Ishmael makes another factual error when he swallows the myth of the noble savage living in harmony with nature. He sagely informs our hero that the American Indians "were looking for ways to achieve settlement that were in accord with they way they'd always lived, ways that left room for the rest of life to go on around them."

Complete twaddle. Those early immigrants from Asia were responsible for killing off the Pleistocene megafauna, such as mammoths, mastodons, and giant ground sloths. Similarly, the primitive people who arrived in Australia some 40,000 years ago devastated that continent's wildlife. Primitive peoples are no worse than other animal predators, just more effective. Despite this history of depredation and disease, Ishmael's advice is that civilization must return in some fashion to the ethos of primitive humanity. How to do that, he leaves up to us.

Fortunately, civilized humanity is solving the problem of long-run prudence by using culture. As our civilization develops, we are becoming better at foreseeing the consequences of our actions, and have built institutions that encourage long-range thinking. Private property is one such vital institution, because it forces people who reap the benefits to bear the costs of using a resource. Private property is a cultural institution that turns people into real "prudent predators." Both coyotes and men eat sheep, but while more coyotes mean fewer sheep, more men mean more sheep. Ishmael's flawed anthropology overlooks the fact that Amerindians, like the Mesopotamians before them, independently invented agriculture and civilized life to overcome the food shortages that plagued their hunter-gatherer ancestors after they ate all the big tasty animals they could catch.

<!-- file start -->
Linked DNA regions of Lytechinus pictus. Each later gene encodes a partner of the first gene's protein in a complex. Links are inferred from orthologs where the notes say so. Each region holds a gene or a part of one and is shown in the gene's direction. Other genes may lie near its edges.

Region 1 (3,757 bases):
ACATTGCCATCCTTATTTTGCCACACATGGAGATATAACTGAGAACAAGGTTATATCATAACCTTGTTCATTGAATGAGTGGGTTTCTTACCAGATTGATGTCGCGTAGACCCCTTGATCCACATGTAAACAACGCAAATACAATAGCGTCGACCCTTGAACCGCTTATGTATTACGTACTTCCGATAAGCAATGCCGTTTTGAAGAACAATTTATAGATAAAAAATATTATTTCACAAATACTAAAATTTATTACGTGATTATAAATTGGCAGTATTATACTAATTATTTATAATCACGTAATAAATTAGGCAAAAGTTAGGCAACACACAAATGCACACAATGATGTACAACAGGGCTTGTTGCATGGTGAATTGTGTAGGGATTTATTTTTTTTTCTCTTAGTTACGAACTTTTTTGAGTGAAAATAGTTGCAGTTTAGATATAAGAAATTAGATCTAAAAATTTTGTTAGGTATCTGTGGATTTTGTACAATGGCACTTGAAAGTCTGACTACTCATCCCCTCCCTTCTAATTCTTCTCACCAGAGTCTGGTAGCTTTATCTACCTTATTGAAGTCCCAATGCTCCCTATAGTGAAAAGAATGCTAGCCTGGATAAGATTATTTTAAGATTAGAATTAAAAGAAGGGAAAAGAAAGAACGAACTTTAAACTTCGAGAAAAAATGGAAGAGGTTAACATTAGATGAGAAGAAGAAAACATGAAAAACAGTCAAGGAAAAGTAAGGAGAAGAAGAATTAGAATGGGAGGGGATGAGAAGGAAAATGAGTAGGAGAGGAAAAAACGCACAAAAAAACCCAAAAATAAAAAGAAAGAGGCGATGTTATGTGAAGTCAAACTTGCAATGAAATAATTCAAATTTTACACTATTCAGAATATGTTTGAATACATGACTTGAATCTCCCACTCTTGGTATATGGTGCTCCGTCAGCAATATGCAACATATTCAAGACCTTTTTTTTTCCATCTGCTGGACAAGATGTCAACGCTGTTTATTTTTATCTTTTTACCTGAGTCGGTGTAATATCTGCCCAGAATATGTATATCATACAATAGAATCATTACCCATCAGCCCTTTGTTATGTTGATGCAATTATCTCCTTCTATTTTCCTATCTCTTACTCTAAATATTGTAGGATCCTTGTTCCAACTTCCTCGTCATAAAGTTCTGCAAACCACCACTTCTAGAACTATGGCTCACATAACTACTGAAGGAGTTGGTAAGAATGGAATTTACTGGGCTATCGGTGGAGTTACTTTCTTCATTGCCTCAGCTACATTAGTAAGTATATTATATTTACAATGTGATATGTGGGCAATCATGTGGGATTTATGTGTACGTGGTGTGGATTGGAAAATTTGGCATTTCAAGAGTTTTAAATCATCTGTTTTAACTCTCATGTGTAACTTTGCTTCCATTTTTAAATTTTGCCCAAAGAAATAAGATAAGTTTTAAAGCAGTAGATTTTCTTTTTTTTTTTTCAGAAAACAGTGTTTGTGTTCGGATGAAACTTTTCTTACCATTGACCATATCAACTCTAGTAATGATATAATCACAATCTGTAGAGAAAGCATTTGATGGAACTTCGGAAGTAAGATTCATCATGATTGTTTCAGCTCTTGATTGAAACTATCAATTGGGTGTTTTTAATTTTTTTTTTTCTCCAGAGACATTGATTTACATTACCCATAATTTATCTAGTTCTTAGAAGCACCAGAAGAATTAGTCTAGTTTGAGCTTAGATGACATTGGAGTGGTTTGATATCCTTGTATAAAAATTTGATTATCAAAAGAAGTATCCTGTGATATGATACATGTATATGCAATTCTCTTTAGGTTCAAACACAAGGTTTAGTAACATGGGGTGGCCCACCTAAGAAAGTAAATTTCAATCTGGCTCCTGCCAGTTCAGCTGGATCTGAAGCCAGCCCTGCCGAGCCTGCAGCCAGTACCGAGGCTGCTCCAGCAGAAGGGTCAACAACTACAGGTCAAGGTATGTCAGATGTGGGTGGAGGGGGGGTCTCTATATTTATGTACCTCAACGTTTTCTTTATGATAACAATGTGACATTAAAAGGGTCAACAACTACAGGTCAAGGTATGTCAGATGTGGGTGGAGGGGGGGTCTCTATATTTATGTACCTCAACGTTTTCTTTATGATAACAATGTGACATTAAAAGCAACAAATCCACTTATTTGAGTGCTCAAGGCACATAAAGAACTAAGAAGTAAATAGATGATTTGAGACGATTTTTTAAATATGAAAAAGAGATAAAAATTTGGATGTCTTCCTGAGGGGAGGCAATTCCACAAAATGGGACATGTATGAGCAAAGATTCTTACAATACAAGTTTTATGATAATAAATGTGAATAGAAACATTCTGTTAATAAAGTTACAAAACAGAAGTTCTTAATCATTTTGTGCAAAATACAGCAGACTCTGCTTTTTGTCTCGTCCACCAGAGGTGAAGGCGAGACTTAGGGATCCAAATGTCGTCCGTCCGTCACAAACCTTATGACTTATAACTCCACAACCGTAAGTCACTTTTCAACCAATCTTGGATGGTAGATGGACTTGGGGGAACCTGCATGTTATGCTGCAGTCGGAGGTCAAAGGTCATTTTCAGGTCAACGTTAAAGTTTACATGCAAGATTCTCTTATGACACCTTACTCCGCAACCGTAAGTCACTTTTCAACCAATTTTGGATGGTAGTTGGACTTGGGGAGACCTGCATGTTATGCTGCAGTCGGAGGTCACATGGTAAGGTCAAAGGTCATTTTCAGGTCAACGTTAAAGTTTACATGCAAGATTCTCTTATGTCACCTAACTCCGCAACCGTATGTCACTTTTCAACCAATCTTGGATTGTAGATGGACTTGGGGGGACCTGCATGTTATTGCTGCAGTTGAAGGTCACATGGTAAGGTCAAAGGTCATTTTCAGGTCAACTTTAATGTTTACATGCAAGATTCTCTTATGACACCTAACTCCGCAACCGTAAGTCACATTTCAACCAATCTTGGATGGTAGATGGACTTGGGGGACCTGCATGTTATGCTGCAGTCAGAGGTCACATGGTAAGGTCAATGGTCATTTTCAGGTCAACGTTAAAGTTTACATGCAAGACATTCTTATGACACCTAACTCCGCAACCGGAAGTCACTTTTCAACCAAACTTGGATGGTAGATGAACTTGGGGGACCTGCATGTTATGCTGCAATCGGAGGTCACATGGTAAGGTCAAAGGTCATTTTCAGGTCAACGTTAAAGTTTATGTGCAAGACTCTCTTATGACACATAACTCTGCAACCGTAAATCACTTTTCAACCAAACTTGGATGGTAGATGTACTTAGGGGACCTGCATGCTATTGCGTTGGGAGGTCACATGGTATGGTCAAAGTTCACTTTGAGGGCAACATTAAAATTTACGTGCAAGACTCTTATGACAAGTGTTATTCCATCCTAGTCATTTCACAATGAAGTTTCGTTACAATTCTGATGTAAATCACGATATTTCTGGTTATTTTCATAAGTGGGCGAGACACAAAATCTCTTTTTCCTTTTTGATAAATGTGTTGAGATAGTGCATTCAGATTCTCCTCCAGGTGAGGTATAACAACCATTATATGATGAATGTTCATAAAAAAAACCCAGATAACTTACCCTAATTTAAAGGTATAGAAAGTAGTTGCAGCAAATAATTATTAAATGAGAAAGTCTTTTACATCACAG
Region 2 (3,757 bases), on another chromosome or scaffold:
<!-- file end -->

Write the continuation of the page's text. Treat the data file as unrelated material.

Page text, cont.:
Quinn's dim protagonist makes the telling observation: "The biological community is an economy, isn't it? I mean, if you start taking more for yourself, then there's got to be less for someone else, for something else. Isn't that so?" Ishmael answers, "Yes," thus disappearing along with our protagonist down the usual Malthusian zero-sum rabbit hole.

The fact is, our supposedly resource-plundering civilization is actually creating new resources. Tripling crop productivity over the past 40 years has spared hundreds of millions of acres of wildlands from being plowed down to grow food. Future farming should leave more, not less land for nature.

But still, you may wonder, doesn't wise old Ishmael (and his creator Quinn) have a point? As humanity's food supply has increased, hasn't population burgeoned? The gorilla further argues that food produced by Nebraska farmers is fueling population growth in poor parts of the world. (The question of why each Nebraska farmer doesn't produce a couple dozen children himself and feed his progeny all that excess food goes strangely unaddressed.) In fact, the countries in which people consume the greatest number of calories are precisely the countries with the lowest fertility rates: the U.S., Canada, Europe, Japan, and so forth.

Ishmael ignores the real demographic trends that contradict his dire thesis. Demographers agree that if current fertility and mortality trends continue, human population should peak by mid-century at around 8 or 9 billion, then begin falling. In fact, the United Nations' low-end population projection foresees humanity's numbers maxing out at less than 8 billion around 2040, and beginning to fall thereafter.

In other words, Ishmael gets it exactly backward: Civilized humanity is actually more prudent than primitive man. If there is such a thing as a "prudent predator," we are it. Unlike other species and our hunter-gatherer forbears, modern man does not just blindly convert food into offspring.

In the end, all that Ishmael proves is that Malthusianism remains a simple, powerful idea that is simply and powerfully wrong.